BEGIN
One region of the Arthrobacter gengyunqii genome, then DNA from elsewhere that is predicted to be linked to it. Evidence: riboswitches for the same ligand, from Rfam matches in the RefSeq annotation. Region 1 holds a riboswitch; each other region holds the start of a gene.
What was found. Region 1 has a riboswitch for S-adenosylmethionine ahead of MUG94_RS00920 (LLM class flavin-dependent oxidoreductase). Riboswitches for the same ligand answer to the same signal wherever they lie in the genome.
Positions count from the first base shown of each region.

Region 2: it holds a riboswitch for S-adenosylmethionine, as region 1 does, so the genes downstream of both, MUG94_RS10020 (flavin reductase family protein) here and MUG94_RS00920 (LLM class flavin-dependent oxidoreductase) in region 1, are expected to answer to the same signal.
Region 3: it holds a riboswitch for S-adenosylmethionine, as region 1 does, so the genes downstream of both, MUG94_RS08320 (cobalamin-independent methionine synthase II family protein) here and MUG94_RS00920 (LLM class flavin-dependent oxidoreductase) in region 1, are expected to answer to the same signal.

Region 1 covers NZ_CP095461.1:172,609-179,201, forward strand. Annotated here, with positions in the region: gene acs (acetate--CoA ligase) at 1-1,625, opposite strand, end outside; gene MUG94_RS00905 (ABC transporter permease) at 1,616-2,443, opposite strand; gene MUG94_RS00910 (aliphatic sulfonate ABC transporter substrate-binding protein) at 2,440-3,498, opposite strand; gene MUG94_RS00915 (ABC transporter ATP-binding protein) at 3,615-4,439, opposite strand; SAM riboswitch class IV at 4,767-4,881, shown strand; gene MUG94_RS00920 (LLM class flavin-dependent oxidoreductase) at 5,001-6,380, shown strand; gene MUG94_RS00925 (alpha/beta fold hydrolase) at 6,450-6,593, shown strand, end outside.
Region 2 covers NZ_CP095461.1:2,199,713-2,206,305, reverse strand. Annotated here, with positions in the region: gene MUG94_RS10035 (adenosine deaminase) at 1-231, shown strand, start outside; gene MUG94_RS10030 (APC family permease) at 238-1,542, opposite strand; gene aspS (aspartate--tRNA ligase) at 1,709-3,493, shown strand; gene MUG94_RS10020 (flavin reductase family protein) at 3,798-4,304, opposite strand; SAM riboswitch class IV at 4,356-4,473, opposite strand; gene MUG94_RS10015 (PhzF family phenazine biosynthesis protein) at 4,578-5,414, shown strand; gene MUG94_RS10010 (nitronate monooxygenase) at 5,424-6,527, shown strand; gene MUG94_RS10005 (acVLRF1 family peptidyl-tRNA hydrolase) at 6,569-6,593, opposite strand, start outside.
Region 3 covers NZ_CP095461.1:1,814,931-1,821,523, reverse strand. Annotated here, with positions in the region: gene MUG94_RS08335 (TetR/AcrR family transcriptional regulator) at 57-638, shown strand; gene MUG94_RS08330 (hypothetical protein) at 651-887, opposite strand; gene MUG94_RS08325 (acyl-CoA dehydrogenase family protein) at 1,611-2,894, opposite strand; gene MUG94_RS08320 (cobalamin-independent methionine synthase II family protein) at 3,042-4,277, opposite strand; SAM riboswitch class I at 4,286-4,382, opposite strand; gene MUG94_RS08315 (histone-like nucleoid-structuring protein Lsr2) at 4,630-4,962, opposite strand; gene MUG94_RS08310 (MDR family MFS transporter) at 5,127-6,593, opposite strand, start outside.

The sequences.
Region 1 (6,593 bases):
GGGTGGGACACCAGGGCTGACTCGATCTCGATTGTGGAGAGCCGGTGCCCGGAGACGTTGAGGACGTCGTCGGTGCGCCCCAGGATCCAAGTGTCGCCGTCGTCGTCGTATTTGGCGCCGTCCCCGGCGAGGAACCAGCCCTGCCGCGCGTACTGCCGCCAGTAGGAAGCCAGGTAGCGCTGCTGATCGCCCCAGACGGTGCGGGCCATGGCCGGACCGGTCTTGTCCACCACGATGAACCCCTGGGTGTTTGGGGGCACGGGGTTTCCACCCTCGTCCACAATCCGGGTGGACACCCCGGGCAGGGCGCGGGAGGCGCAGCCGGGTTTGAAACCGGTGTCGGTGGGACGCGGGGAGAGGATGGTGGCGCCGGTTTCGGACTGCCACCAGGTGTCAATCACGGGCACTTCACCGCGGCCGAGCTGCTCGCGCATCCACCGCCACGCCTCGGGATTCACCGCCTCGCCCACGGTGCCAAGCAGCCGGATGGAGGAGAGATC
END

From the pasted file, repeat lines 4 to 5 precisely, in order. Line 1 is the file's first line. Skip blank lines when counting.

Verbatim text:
Region 2: it holds a riboswitch for S-adenosylmethionine, as region 1 does, so the genes downstream of both, MUG94_RS10020 (flavin reductase family protein) here and MUG94_RS00920 (LLM class flavin-dependent oxidoreductase) in region 1, are expected to answer to the same signal.
Region 3: it holds a riboswitch for S-adenosylmethionine, as region 1 does, so the genes downstream of both, MUG94_RS08320 (cobalamin-independent methionine synthase II family protein) here and MUG94_RS00920 (LLM class flavin-dependent oxidoreductase) in region 1, are expected to answer to the same signal.